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Sun Java Enterprise System 2005Q4 Frequently Asked Questions
Installation and Uninstallation FAQs (UNIX Platforms)

Sun Java Enterprise System (Java ES) provides a single installer for installing Java ES components in various combinations. Due to the interrelationships of these components, Java ES installation is complicated and requires more preinstallation and postinstallation effort than is required for simpler installations. This document contains some of the most frequently asked questions (FAQs) about the Java ES installation process.

Learning About Java ES Installation

Q: How should I start?

A:  If you are new to Java ES installation, the following materials can help you become familiar with the installation process. In fact, you should not attempt to install Java ES software until you understand the entire process and have a working installation plan.
  1. Read about how the installer works.
  2. View the Java ES installer tutorial.
  3. Take the online training course, Sun Java Enterprise System Installation and Getting Started (WMO-ECR-2389).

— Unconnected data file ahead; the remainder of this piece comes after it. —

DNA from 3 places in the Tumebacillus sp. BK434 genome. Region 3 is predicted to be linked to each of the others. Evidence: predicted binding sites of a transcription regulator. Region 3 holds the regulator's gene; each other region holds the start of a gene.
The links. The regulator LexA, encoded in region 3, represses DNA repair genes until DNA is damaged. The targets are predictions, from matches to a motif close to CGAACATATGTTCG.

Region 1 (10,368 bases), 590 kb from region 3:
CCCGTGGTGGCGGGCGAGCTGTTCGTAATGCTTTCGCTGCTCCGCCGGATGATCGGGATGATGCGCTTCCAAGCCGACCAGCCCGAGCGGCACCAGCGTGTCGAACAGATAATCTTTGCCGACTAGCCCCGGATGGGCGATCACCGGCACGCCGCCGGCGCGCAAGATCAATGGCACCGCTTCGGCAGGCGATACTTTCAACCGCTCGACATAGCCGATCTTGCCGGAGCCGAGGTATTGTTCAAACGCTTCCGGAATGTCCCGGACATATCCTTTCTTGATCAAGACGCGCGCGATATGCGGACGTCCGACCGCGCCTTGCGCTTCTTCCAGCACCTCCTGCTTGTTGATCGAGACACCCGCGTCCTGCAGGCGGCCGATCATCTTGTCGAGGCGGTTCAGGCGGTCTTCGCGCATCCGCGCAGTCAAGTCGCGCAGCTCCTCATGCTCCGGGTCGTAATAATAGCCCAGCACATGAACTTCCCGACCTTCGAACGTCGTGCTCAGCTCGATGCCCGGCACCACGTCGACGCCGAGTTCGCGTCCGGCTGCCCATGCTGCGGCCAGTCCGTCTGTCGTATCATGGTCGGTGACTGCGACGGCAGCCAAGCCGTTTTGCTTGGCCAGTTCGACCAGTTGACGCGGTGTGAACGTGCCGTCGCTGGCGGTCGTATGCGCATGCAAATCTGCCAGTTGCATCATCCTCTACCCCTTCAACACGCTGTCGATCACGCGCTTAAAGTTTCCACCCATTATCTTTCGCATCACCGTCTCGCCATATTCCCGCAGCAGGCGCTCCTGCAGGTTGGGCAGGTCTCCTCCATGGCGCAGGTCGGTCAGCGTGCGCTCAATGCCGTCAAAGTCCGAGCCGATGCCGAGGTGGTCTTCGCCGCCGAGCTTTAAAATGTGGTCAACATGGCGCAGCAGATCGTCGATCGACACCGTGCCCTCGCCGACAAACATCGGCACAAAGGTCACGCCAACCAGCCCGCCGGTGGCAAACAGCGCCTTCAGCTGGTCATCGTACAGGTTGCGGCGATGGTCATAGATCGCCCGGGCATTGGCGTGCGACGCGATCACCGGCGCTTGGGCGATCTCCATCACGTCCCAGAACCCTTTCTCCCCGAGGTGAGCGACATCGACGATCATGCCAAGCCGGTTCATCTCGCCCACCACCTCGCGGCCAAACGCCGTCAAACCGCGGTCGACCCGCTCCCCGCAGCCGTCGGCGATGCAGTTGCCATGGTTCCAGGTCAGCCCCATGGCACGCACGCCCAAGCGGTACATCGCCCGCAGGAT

4. Review the installation planning material and create an installation plan.
  5. See if any of the installation sequence examples apply to your installation.
  6. Review the known issues for installation in the Sun Java Enterprise System 2005Q4 Release Notes.
  7. Perform an evaluation installation on a single host.
  8. Plan your production installation by referring to the following:

Q: Is there an installation tutorial or demo available?

A: Yes, a free tutorial is available for the installer on the UNIX platform. In approximately 15 minutes, you walk through the pages of the installer, learn how the installer process works, and gain some insight into what you need to consider before you begin your installation. View this tutorial by clicking here.

See Also An online training course is available: Sun Java Enterprise System Installation and Getting Started (WMO-ECR-2389).

Q: How can I find the Java ES documentation?

A: The Java ES 2005Q4 documentation s stored in the docs.sun repository as follows: